We left off talking about Mad Max – and how there are lessons embedded in the movies that point to why we should be considering preparing.
The first movie ends in true 70’s style. Max drives off, feeling bleak, to unknown destinations. And while he is exiting a brutal environment, filled with sociopathic players and actors, It is grounded in a basic reality.
The Road Warrior makes no pretense about normalcy. Its all pretty much summed up in the opening narration:
My life fades. The vision dims. All that remains are memories. I remember a time of chaos, ruined dreams, this wasted land. But most of all, I remember the road warrior, the man we called Max. To understand who he was we have to go back to the other time, when the world was powered by the black fuel and the desert sprouted great cities of pipe and steel — gone now, swept away. For reasons long forgotten two mighty warrior tribes went to war and touched off a blaze which engulfed them all. Without fuel they were nothing. They’d built a house of straw. The thundering machines sputtered and stopped. Their leaders talked and talked and talked, but nothing could stem the avalanche. Their world crumbled. Cities exploded — a whirlwind of looting, a firestorm of fear. Men began to feed on men.
On the roads it was a white-line nightmare. Only those mobile enough to scavenge, brutal enough to pillage would survive. The gangs took over the highways, ready to wage war for a tank of juice, and in this maelstrom of decay ordinary men were battered and smashed — men like Max, the warrior Max. In the roar of an engine, he lost everything and became a shell of a man, a burnt-out desolate man, a man haunted by the demons of his past, a man who wandered out into the wasteland. And it was here, in this blighted place, that he learned to live again.
I include the entire quote because it is a great example about the state of mind of people when society falls apart. And it is the backdrop of the next two hours of action-packed car chase war. More to the point. It sets an imaginative standard for the mind of people that have been labeled as Preppers.
This community can be defined in a lot of ways. But to keep it simple, they are people who are preparing for disaster.
- They want to be ready to survive in case society breaks down.
- They want to be self sufficient.
- They want to be armed (call that guns) so they can defend themselves from anyone who tries to take what is theirs away from them. Other people. The government.
- They want food on hand in case food is no longer available.
- They want actions plans in place in the case of a nuclear bomb attack. Think bomb shelters from the 1950’s and 60’s.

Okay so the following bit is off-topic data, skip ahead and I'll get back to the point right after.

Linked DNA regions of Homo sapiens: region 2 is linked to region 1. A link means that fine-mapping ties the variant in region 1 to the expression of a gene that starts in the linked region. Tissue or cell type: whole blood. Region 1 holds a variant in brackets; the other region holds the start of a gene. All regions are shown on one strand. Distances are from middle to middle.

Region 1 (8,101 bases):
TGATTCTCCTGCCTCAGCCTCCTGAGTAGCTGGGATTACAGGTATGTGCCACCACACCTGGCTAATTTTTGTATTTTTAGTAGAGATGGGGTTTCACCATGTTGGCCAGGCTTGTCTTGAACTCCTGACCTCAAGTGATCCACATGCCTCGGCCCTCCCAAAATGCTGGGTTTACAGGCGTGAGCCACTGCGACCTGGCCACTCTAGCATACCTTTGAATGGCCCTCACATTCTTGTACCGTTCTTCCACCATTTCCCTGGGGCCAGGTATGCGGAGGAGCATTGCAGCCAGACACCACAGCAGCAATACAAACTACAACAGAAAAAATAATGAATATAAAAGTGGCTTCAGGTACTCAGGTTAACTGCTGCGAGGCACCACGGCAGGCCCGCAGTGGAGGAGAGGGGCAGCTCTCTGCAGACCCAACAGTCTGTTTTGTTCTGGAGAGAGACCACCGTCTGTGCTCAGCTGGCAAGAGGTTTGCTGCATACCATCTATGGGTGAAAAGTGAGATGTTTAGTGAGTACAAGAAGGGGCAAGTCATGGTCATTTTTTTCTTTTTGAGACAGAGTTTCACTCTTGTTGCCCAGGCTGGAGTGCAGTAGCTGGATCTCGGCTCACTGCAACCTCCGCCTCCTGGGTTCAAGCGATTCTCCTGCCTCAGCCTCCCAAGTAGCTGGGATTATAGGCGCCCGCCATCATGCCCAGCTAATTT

- They seek survival skills like self defense, outdoorsmanship, dry camping.
For Max in the Road Warrior, you see life in this chaotic dystopia. People Need Defense. People need Gas. People need food. And there are those who will try to make their way on their own. And there are others who will be out to take it from those too weak to defend themselves.
- Food and water are a problem. There is an iconic early scene when Max and his dog top and have a meal. Max pulls out a can of Dog Food and proceeds to eat it. When he is done, he throws it to the dog. They are in a desert and there is no Wawa around the corner to get a drink and a Hoagie.
- Life is brutal. It is kill or be killed. There is a scene where a young boy (called the Feral Kid) confronts the leather gang with a metal boomerang. He throws it to get their attention, and deftly catches it with a heavily gloved hand. He then throws it at one of the leaders and plants it in the guy’s skull. The leader, then tries to throw it to get the boy, who jumps in a hole. Another of the leather gang runs to retrieve the boomerang as it comes back, and it chops off the man’s fingers – to the guffaws and laughter of his compatriots. What a cool Toy. What great friends. This speaks to the mindset of people no longer in civil society. Life and death (and violence) and the norm.
- There is Safety in Numbers – But you are on your own – Max is a loner and drifter. Just looking for gasoline and staying alive. The group he runs into has gasoline, and is hoarding it from all attackers. Gas is power. no one has money any more. Most of the people are scraping out an existence.
Of course this is a movie, but it shows a stark example of how things fall apart. And add to the question of what preparations do you make in the case of disaster. Think of the people in new Orleans after Hurricane Katrina. Or after a hurricane. An earthquake. A volcanic eruption. There are so many action movies that set these scenes. And while it is drama and entertainment, it makes you stop and think about what you might do should such an event happen. Do you have a safety plan? Can you protect yourself? Can you protect your family?
Because the first problem is the event itself. Then you must ask, can you survive the aftermath. And in that aftermath, what will be left of society as we know it.
In part 3, (Of Mad Max and of this study) we will explore exactly that. What happens after the Zombie apocalypse. What is left? Who is left? What do they become?
Interesting study here Andrew. Psyche stuff of course but also in being self-reliant. Strength is found in numbers until numbers dwindle to one or two. Found this out during 6 weeks in a remote Costa Rica jungle. Technically, we received help from the homeowner who built an outhouse, hut and who also hosed in fresh water from a jungle stream. But it was just me and Kelli, facing the elements, being forced to fix problems with the water and all else. Help was 3 hours away, and it was a perilous 3 hour hike at that. When you’re on your own you quickly find out who you really are.